Jim Young / Reuters
WASHINGTON — Members of the Congressional Black Caucus are split on whether Chicago mayor Rahm Emanuel should resign for his actions in the case of the police shooting of Laquan McDonald
Emanuel has been under fire since the November release of video showing the 2014 police shooting of McDonald. The video — which the city refused to disclose until a court order forced it to do so — showed McDonald being shot 16 times by police in an encounter that played out much differently than the original police account of the incident.
Some CBC members told BuzzFeed News that Emanuel should step down. Others believe it's unlikely that Emanuel would resign and said protesters should use the mayor's vulnerability to push through their demands.
“On the specific case I think there’s enough there to warrant the federal investigation that [U.S. Attorney General] Loretta Lynch said she’s launched,” Rep. Bobby Scott, the chairman of the Judiciary Committee, told BuzzFeed News. “Whether or not Rahm ought to step down or not is a question the people of Chicago are going to have to decide.”
Demonstrations in Chicago continued this week with protesters calling for the mayor’s resignation. The protesters say they don’t accept the mayor’s apology and believe he was complicit in a cover-up of the video.
Hundreds of protesters gathered Wednesday at police headquarters demanding the police board be fired. Hundreds more shut down traffic in central parts of the city for hours, shouting, “Hey hey, ho ho, Rahm Emanuel has got to go.” They say protests will continue until Emanuel, who polls show 51% of Chicago want removed, is out of office.
A spokesperson for Rep. Bobby Rush of Chicago’s South Side told BuzzFeed News that the congressman does not believe Emanuel should step down. Instead, he believes the focus should be on “real systemic change, hiring, training of officers and real conversations and dialogue on how they patrol communities,” the spokesperson said. “He believes there needs to be systemic change, rather than just removing people from office.”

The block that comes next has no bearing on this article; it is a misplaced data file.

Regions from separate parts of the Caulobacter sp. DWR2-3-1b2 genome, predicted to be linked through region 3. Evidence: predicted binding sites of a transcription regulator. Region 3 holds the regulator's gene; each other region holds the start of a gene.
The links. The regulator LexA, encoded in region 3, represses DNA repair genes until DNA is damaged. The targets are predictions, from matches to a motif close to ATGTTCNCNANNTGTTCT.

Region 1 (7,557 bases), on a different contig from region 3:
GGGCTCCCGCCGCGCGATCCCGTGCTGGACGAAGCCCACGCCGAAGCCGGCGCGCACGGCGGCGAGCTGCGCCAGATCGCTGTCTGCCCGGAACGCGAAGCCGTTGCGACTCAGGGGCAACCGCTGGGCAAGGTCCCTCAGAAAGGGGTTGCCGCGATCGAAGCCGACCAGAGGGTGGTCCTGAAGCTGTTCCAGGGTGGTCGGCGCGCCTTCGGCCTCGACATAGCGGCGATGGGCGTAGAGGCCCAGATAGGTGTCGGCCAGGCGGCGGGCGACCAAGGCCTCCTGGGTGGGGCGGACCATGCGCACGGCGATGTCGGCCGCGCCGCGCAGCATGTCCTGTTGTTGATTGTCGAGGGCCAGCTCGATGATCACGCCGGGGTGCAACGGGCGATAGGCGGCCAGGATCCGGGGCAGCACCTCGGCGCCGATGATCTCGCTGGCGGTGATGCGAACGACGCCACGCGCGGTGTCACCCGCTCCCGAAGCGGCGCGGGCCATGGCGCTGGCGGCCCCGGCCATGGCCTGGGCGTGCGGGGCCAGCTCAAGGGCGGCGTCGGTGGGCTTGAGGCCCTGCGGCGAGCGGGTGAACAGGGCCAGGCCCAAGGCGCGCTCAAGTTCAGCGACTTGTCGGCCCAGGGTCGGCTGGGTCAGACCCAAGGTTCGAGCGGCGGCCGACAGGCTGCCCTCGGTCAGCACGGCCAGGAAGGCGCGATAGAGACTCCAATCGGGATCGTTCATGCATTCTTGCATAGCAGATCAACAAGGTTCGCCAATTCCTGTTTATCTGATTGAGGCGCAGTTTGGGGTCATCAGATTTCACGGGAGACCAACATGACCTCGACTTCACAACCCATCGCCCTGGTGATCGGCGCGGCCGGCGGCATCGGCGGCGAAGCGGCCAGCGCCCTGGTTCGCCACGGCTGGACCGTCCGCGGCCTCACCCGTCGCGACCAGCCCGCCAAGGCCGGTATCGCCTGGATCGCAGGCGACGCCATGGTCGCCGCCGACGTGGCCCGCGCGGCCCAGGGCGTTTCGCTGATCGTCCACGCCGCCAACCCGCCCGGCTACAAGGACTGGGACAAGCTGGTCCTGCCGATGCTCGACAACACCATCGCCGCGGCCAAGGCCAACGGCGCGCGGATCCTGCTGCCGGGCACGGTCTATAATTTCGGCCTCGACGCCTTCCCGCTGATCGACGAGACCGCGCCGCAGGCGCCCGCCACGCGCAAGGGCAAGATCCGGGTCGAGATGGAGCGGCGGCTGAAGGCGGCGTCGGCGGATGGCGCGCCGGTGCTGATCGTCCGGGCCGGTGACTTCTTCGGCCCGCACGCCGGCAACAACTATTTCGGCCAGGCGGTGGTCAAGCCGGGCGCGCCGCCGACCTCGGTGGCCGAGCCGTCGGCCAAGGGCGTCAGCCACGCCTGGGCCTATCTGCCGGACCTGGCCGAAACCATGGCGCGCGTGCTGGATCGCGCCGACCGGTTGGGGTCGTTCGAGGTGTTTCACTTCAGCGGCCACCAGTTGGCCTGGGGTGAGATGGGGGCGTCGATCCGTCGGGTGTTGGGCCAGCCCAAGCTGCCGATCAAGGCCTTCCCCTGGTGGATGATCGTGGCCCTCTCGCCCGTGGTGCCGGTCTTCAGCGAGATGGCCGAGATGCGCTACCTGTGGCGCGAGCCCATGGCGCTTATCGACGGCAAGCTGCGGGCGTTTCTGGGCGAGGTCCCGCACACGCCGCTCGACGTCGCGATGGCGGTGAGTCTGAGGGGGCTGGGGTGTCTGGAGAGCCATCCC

However, two Congressional Black Caucus members, granted anonymity to speak freely, told BuzzFeed News Emanuel should step down if he withheld information about what happened to McDonald. They both expressed serious doubt that Emanuel was not aware of the video, considering the $5 million dollar settlement distributed to McDonald’s family by the city of Chicago.
“You’re going to tell me that $5 million dollars goes to that boy’s family, and you don’t know why?” one member asked.
NBC Chicago reported Thursday that emails show officials in Chicago city hall were aware of the video at least two months after the 2014 shooting.
However, several black lawmakers said their opinion on whether Emanuel should step down is shaped by the prospect of who would take over during a time of unrest in the city.
Rep. Gregory Meeks of Queens questioned whether new leadership in Chicago is what’s best for the city. He said it’s unlikely Emanuel would step down and that said activists and organizers should use the leverage they have at this critical moment in Emanuel’s tenure to push through a set of demands.
“Hold his feet to the fire,” Meeks said.
Val Demings, a former police chief who is running for Congress in central Florida in part on a platform of bringing her expertise in police-community relations to the House of Representatives, told BuzzFeed News that even a perceived cover up in a high-profile case is hard to bounce back from.
“People understand that bad things happen,” Demings said. “But they want to understand that their leaders will take the appropriate action to address it. A cover up, or the appearance or perception of one, is difficult for a mayor or any leader to overcome. Once you lose to public’s trust and confidence, it’s tough to get it back.”
“The challenge for the mayor right now is that he was running in a very tough election during the time the incident originally happened,” she said. “It appears there were facts about the case that were [intentionally] concealed for political purposes. So it’s incumbent upon the mayor and anybody else who was involved to clearly communicate to his constituents that that’s not the case. But that is exactly how it appears right now.”
When asked in passing if he should step down, Rep. Brenda Lawrence, of Michigan, stopped in her tracks.
“Yes, I do," she said.
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